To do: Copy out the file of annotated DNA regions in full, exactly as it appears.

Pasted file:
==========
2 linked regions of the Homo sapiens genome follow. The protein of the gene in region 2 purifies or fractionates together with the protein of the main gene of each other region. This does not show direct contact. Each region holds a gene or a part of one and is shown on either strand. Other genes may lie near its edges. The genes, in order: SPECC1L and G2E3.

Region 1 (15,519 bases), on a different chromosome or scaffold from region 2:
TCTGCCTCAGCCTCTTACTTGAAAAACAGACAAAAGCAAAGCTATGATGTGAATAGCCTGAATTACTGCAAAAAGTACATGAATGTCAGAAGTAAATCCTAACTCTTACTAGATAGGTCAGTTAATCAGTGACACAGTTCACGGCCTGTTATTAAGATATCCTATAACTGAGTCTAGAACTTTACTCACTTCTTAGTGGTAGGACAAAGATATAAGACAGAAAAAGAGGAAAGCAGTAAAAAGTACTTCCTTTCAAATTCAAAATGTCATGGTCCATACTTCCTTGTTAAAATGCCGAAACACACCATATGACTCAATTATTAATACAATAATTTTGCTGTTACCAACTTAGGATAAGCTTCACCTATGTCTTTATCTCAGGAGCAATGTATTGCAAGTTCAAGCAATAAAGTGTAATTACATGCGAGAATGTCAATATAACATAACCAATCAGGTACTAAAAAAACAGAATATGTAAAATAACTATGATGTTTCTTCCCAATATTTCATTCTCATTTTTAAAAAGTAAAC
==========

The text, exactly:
2 linked regions of the Homo sapiens genome follow. The protein of the gene in region 2 purifies or fractionates together with the protein of the main gene of each other region. This does not show direct contact. Each region holds a gene or a part of one and is shown on either strand. Other genes may lie near its edges. The genes, in order: SPECC1L and G2E3.

Region 1 (15,519 bases), on a different chromosome or scaffold from region 2:
TCTGCCTCAGCCTCTTACTTGAAAAACAGACAAAAGCAAAGCTATGATGTGAATAGCCTGAATTACTGCAAAAAGTACATGAATGTCAGAAGTAAATCCTAACTCTTACTAGATAGGTCAGTTAATCAGTGACACAGTTCACGGCCTGTTATTAAGATATCCTATAACTGAGTCTAGAACTTTACTCACTTCTTAGTGGTAGGACAAAGATATAAGACAGAAAAAGAGGAAAGCAGTAAAAAGTACTTCCTTTCAAATTCAAAATGTCATGGTCCATACTTCCTTGTTAAAATGCCGAAACACACCATATGACTCAATTATTAATACAATAATTTTGCTGTTACCAACTTAGGATAAGCTTCACCTATGTCTTTATCTCAGGAGCAATGTATTGCAAGTTCAAGCAATAAAGTGTAATTACATGCGAGAATGTCAATATAACATAACCAATCAGGTACTAAAAAAACAGAATATGTAAAATAACTATGATGTTTCTTCCCAATATTTCATTCTCATTTTTAAAAAGTAAAC